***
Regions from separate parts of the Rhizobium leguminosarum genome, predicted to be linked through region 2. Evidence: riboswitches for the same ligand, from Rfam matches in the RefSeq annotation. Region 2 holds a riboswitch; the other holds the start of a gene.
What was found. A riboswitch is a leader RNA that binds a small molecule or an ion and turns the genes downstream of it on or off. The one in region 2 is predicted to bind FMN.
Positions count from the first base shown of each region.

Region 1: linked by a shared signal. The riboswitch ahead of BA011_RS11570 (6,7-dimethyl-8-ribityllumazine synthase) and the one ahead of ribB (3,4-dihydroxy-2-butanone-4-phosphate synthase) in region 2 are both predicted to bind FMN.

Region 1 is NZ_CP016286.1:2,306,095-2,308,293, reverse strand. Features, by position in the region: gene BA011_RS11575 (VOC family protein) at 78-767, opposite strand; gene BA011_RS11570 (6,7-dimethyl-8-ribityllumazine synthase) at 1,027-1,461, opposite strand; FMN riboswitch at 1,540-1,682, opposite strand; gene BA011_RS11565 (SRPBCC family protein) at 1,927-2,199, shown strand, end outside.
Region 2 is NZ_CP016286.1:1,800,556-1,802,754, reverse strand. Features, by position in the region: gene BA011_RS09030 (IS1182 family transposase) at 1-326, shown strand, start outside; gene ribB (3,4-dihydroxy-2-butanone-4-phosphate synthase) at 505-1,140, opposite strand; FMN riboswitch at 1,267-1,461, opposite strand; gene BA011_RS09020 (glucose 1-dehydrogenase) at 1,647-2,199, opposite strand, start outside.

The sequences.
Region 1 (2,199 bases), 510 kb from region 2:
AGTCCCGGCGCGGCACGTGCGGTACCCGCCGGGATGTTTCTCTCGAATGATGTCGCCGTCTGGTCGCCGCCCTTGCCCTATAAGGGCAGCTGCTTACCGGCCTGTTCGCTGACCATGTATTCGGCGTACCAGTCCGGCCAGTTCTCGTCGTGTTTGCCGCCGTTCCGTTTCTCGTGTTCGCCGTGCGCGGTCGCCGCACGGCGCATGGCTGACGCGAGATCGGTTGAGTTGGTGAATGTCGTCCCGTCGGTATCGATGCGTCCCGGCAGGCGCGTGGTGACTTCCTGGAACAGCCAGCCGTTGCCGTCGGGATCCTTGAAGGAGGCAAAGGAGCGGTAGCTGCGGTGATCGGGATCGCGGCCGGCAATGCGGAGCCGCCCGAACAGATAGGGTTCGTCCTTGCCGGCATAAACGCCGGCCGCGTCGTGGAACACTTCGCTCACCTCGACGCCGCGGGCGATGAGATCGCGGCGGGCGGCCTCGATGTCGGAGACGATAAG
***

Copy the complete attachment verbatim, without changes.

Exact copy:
Regions from separate parts of the Rhizobium leguminosarum genome, predicted to be linked through region 2. Evidence: riboswitches for the same ligand, from Rfam matches in the RefSeq annotation. Region 2 holds a riboswitch; the other holds the start of a gene.
What was found. A riboswitch is a leader RNA that binds a small molecule or an ion and turns the genes downstream of it on or off. The one in region 2 is predicted to bind FMN.
Positions count from the first base shown of each region.

Region 1: linked by a shared signal. The riboswitch ahead of BA011_RS11570 (6,7-dimethyl-8-ribityllumazine synthase) and the one ahead of ribB (3,4-dihydroxy-2-butanone-4-phosphate synthase) in region 2 are both predicted to bind FMN.

Region 1 is NZ_CP016286.1:2,306,095-2,308,293, reverse strand. Features, by position in the region: gene BA011_RS11575 (VOC family protein) at 78-767, opposite strand; gene BA011_RS11570 (6,7-dimethyl-8-ribityllumazine synthase) at 1,027-1,461, opposite strand; FMN riboswitch at 1,540-1,682, opposite strand; gene BA011_RS11565 (SRPBCC family protein) at 1,927-2,199, shown strand, end outside.
Region 2 is NZ_CP016286.1:1,800,556-1,802,754, reverse strand. Features, by position in the region: gene BA011_RS09030 (IS1182 family transposase) at 1-326, shown strand, start outside; gene ribB (3,4-dihydroxy-2-butanone-4-phosphate synthase) at 505-1,140, opposite strand; FMN riboswitch at 1,267-1,461, opposite strand; gene BA011_RS09020 (glucose 1-dehydrogenase) at 1,647-2,199, opposite strand, start outside.

The sequences.
Region 1 (2,199 bases), 510 kb from region 2:
AGTCCCGGCGCGGCACGTGCGGTACCCGCCGGGATGTTTCTCTCGAATGATGTCGCCGTCTGGTCGCCGCCCTTGCCCTATAAGGGCAGCTGCTTACCGGCCTGTTCGCTGACCATGTATTCGGCGTACCAGTCCGGCCAGTTCTCGTCGTGTTTGCCGCCGTTCCGTTTCTCGTGTTCGCCGTGCGCGGTCGCCGCACGGCGCATGGCTGACGCGAGATCGGTTGAGTTGGTGAATGTCGTCCCGTCGGTATCGATGCGTCCCGGCAGGCGCGTGGTGACTTCCTGGAACAGCCAGCCGTTGCCGTCGGGATCCTTGAAGGAGGCAAAGGAGCGGTAGCTGCGGTGATCGGGATCGCGGCCGGCAATGCGGAGCCGCCCGAACAGATAGGGTTCGTCCTTGCCGGCATAAACGCCGGCCGCGTCGTGGAACACTTCGCTCACCTCGACGCCGCGGGCGATGAGATCGCGGCGGGCGGCCTCGATGTCGGAGACGATAAG